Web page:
As the autumn season approaches, the days become shorter and the nights become crisper. Most of us begin to think of moving indoors and spending less time in the fresh air.
If your home is old enough to be leaky and drafty, you may not need to worry about the many pollutants that can become trapped indoors with us. But, if you live in a newer, energy efficient home with windows and doors tightly sealed, or you work in a building where circulation is poor and the air is stale, these pollutants have less opportunity to move to the outside.
What NASA says about houseplants
Over the years our space program has led the way to an important discovery about the role of houseplants indoors. The National Aeronautics and Space Administration (NASA) has been researching methods to cleanse the atmosphere in future space stations to keep them fit for human habitation. In doing this research, NASA has found that many common houseplants and blooming potted plants help fight pollution that occurs indoors.
The science of plants
Plant scientists already knew this! Plants absorb carbon dioxide and release oxygen as part of the photosynthetic process.
Now researchers have found many houseplants can absorb benzene, formaldehyde and many other air pollutants that are created as gases when we install man-made materials such as carpets, laminates, paints, wallpapers and fabrics in our homes.
While saving energy and money is important to all of us, we must remember that it is crucial to our indoor environment to have clean, fresh air in our homes. So, houseplants take on a larger role in our homes (and all interior environments for that matter) than merely providing beauty in the décor. They contribute to balancing internal humidity and cleansing the air we breathe.
The top twelve air purifiers
Here is a list of houseplants that have been found to play an important role in removing air borne pollutants:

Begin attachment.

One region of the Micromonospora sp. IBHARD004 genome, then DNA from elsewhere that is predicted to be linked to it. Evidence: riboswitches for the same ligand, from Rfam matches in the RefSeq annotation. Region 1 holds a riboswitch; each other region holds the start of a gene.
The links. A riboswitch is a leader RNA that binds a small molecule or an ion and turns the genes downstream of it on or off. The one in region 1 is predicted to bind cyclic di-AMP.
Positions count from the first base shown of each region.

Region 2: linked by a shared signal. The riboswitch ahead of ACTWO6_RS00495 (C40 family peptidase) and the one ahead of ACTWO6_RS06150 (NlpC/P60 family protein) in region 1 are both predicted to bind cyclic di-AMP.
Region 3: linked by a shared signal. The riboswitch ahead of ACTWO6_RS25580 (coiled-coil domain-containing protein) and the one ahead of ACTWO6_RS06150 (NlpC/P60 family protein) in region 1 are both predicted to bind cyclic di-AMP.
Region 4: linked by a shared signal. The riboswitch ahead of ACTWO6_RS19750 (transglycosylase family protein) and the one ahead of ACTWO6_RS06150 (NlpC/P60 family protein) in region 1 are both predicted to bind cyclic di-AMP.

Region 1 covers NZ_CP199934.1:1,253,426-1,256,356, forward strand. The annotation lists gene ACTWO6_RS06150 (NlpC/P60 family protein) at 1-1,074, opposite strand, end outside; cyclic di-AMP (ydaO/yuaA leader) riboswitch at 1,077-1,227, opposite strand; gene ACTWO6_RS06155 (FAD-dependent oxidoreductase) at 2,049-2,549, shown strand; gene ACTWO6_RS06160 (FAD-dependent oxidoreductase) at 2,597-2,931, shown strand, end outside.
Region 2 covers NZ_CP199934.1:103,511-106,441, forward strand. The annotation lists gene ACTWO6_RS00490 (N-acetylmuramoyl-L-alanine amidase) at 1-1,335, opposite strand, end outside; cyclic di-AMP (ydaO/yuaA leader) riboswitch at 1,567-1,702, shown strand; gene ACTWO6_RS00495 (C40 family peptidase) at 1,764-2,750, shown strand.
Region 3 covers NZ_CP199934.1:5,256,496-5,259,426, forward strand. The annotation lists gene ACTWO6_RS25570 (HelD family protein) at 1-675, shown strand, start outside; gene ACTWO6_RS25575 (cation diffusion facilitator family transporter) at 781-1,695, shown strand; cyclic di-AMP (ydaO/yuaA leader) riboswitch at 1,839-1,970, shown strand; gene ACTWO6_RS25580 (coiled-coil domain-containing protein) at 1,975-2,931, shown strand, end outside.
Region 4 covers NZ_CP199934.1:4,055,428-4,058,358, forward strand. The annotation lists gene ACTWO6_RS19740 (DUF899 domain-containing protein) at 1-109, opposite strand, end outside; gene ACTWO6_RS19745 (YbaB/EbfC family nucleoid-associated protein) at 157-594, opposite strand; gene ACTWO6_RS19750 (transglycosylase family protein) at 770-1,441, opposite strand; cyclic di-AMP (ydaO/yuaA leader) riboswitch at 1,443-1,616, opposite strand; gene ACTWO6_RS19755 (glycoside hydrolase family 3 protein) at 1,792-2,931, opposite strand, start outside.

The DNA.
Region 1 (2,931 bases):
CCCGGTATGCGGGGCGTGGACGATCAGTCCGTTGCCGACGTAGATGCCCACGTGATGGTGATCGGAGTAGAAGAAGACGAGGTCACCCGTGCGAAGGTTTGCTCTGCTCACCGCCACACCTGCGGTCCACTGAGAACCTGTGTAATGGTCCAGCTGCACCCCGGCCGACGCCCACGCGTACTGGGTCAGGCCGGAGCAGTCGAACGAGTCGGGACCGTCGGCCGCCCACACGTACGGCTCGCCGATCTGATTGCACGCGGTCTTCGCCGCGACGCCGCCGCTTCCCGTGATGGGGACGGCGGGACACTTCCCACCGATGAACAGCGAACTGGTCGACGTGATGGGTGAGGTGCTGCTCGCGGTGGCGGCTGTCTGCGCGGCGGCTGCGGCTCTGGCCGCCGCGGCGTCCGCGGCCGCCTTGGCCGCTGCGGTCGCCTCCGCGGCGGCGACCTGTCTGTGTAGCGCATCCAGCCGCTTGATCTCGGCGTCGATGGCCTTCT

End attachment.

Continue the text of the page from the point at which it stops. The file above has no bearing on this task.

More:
- English Ivy (Hedera helix)
- Spider plant (Chlorophytum comosum)
- Peace Lily (Spathiphyllum)
- Pothos (Epipiremnum)
- Bamboo Palm (Chamaedorea sefritzii)
- Philodendron (Philodendron scandens)
- Selloum (Philodendron selloum)
- Dracaena (Dracaena marginata)
- Corn plant (Dracaena fragrans ‘Massangeana’)
- Janet Craig (Dracaena deremensis ‘Janet Craig’)
- Snake plant (Sansevieria trifasciata)
- Weeping Fig (Ficus benjamina)
Helpful tips to know
- Studies by NASA have generated the recommendation that you use one 6-8” houseplant per every 100 square feet of living space. Think about it. This is probably more than you currently have in your home and it is time to add some.
- Houseplants need dusting just like any other “accessory” in your home. When you allow dust to accumulate on the leaves of your plants, they cannot do the work they are meant to do in helping to purify the air. So, be sure to regularly clean the leaves of dust and debris from your plants.
Enjoy your home in every way possible. Use houseplants to add beauty and nature to your space. At the same time reap the benefits of what nature allows them to do for the air. Houseplants such as these top twelve are what can be called “natural clean air machines”. You, your home and all your interior environments deserve to be healthy spaces – start now to clean up your air!